Last Sunday, AT&T announced that it has agreed to acquire DirecTV for $49 billion. The joint AT&T/DIRECTV press release mentioned consumer benefits twelve times, including this quote from DIRECTV President and CEO Mike White: “This compelling and complementary combination will bring significant benefits to all consumers, shareholders and DIRECTV employees."
Earlier today, the National Association of Broadcasters, which represents the major broadcast networks, as well as radio and television station owners, issued its own press release questioning the consumer benefits of the AT&T/DirecTV deal, while emphasizing its own interest in looking out for consumers. NAB executive VP Dennis Wharton was quoted as saying “AT&T’s proposed merger with DirecTV demands a hard look in an increasingly consolidated broadband and pay television marketplace. It is hard to see how decreasing competitors in the pay TV marketplace – while increasing regulatory restraints on local TV stations – truly benefits consumers.”
Let's be clear: AT&T, Comcast, DIRECTV, the National Association of Broadcasters and Time Warner Cable couldn't give a damn about consumers. They're saying what they think they need to say in order to get the appropriate governmental agencies to approve or block the mergers. Let's look at what the parties really want or are afraid could happen:
- Comcast wants Time Warner Cable's subscribers in order to increase its subscriber count to 30 million households, or about a third of all households in the U.S. that watch television. The merger will increase Comcast's revenues and profits dramatically, after years of little or no subscriber growth. It will also make it much riskier for broadcast and basic cable networks to threaten to black Comcast's channels out during retransmission negotiations, because losing Comcast's households would mean immediately losing a third of their viewers, and substantially more than that from major markets controlled by Comcast. That would directly impact ratings and force networks to make up the lost viewership to advertisers.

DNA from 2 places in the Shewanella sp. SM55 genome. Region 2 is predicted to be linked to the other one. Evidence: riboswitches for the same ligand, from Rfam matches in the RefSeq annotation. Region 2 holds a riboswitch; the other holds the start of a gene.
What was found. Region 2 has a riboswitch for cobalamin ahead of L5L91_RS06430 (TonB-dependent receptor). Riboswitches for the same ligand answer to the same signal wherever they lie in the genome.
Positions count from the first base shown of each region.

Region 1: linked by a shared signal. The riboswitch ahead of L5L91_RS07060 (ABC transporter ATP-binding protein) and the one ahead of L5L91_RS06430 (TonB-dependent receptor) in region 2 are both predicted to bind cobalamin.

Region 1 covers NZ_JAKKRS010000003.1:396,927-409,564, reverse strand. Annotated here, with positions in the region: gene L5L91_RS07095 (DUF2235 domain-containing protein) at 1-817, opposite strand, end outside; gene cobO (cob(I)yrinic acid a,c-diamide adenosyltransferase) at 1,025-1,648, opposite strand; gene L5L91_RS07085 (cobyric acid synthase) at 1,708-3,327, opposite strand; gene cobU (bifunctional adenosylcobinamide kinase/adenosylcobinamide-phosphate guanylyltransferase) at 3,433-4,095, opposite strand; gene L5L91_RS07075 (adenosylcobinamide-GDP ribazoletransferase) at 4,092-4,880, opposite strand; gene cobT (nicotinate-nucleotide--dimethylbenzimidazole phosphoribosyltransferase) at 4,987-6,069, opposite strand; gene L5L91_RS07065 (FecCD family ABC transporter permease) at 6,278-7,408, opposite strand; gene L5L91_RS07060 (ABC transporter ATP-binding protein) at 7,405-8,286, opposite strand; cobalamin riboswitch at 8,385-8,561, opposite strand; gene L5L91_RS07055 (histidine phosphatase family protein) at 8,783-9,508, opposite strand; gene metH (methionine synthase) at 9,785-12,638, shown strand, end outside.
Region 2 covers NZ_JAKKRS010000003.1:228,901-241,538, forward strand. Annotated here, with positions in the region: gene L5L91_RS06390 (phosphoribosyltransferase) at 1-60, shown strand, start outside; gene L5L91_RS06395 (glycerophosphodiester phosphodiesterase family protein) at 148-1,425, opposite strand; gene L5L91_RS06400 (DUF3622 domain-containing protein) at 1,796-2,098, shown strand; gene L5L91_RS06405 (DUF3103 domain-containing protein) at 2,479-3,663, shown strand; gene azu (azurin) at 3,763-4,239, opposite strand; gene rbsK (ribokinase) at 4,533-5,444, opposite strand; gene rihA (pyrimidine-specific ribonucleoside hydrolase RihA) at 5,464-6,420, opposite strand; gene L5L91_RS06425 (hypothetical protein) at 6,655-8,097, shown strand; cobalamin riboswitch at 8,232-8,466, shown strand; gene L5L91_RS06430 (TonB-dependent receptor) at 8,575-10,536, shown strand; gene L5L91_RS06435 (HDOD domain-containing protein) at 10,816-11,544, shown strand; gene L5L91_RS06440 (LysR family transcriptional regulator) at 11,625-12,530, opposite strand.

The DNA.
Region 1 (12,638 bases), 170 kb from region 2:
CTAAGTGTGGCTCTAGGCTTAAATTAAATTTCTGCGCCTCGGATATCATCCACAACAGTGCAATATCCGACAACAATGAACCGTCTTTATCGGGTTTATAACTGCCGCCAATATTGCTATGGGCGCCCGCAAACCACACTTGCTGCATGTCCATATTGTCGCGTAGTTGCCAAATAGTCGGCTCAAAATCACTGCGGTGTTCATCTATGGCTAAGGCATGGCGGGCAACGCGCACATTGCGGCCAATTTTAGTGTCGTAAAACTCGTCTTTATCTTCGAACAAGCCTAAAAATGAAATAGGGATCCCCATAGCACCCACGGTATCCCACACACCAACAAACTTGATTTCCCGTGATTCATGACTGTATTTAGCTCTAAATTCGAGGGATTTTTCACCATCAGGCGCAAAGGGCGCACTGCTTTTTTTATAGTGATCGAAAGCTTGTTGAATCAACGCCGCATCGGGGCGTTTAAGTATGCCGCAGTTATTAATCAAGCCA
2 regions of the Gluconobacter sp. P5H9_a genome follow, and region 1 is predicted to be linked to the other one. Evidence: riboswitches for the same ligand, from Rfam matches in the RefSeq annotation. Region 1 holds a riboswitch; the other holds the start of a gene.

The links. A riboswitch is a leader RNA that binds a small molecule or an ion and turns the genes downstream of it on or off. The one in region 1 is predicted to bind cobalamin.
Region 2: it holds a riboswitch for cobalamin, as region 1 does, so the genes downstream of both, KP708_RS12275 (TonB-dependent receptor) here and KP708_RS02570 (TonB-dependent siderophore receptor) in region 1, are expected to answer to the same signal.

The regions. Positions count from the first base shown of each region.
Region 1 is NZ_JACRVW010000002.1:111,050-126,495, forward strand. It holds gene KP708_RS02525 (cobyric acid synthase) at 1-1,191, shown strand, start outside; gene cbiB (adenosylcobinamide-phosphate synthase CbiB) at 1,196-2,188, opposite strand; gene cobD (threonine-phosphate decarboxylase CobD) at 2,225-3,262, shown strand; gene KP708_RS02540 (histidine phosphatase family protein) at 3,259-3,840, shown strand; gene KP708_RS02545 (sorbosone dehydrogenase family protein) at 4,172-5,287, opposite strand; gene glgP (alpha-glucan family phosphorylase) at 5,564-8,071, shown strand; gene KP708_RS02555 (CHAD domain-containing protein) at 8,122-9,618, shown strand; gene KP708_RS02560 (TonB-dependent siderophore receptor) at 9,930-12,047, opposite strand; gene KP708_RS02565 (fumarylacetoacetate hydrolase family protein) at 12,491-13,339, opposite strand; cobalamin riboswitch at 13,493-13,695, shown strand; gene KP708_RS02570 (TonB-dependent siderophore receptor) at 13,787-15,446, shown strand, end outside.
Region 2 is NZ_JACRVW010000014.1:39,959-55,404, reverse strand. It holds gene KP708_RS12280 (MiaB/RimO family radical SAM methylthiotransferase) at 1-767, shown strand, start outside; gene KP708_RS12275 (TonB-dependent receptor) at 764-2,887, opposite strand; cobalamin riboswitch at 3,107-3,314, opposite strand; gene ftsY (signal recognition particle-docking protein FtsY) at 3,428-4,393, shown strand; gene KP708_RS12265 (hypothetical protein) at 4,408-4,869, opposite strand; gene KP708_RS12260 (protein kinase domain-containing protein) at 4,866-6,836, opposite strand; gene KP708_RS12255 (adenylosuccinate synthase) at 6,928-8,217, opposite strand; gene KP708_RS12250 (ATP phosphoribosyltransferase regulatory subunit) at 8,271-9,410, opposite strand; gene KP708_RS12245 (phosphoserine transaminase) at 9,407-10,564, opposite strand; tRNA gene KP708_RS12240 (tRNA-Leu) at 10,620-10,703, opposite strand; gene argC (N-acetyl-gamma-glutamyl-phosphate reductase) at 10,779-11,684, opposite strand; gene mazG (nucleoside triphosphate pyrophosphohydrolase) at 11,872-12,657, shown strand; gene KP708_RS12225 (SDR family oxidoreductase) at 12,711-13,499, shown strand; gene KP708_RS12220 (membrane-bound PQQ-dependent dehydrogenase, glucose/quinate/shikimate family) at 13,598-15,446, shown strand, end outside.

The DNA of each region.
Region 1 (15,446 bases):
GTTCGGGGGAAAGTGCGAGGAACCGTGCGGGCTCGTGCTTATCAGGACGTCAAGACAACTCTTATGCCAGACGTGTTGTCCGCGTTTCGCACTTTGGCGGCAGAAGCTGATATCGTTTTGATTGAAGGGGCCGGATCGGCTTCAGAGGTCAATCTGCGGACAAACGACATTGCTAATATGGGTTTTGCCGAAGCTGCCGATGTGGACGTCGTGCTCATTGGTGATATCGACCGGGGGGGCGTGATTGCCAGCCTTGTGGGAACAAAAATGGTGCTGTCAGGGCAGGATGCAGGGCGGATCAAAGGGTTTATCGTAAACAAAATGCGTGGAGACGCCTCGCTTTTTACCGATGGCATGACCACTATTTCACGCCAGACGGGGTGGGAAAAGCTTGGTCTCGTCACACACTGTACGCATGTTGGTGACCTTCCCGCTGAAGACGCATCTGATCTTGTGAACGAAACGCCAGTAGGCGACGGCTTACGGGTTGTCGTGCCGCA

- AT&T gets a national footprint by acquiring DIRECTV. It will be able to sell TV service, and to bundle mobile and TV service, anywhere in the U.S. It will be able to sell DIRECTV out of every AT&T mobile retail store. The merged company will have roughly 26 million subscribers--second only to the merged Comcast/Time Warner Cable. That will give AT&T the same leverage in retransmission negotiations that Comcast will have. AT&T also gets access to DIRECTV's unique programming, including NFL Sunday Ticket, which generates $300 of revenue per subscribing household each year.
- The National Association of Broadcasters fears its members' loss of leverage in retransmission negotiations as much as Comcast and AT&T are looking forward to it. Instead of negotiating with ten big cable operators, two big satellite providers and two big IPTV providers (AT&T and Verizon,) broadcasters' negotiating partners are going to be Comcast, AT&T and everyone else. Broadcasters are afraid that Comcast and AT&T will squelch their ability to raise retransmission fees, and may even be able to lower them.
- Smaller cable operators (represented by the American Cable Association) are concerned that if the broadcast and basic cable networks can't get the money they're looking for from Comcast and AT&T, they'll try to get it from the smaller cable operators, which have far less negotiating leverage.
None of this has anything to do with improving service or lowering costs for consumers. As Bloomberg Television pointed out yesterday, Comcast and AT&T could do something that would be of great benefit to consumers: For far less than the $45 to $49 billion that each merger will cost, they could dramatically increase consumers' Internet speeds to 1 Gigabit per second. That would give customers near-instantaneous access to Internet content and services. However, Comcast and AT&T are only planning to offer 1 Gigabit service in those markets where Google Fiber either already offers it or plans to offer it in the future.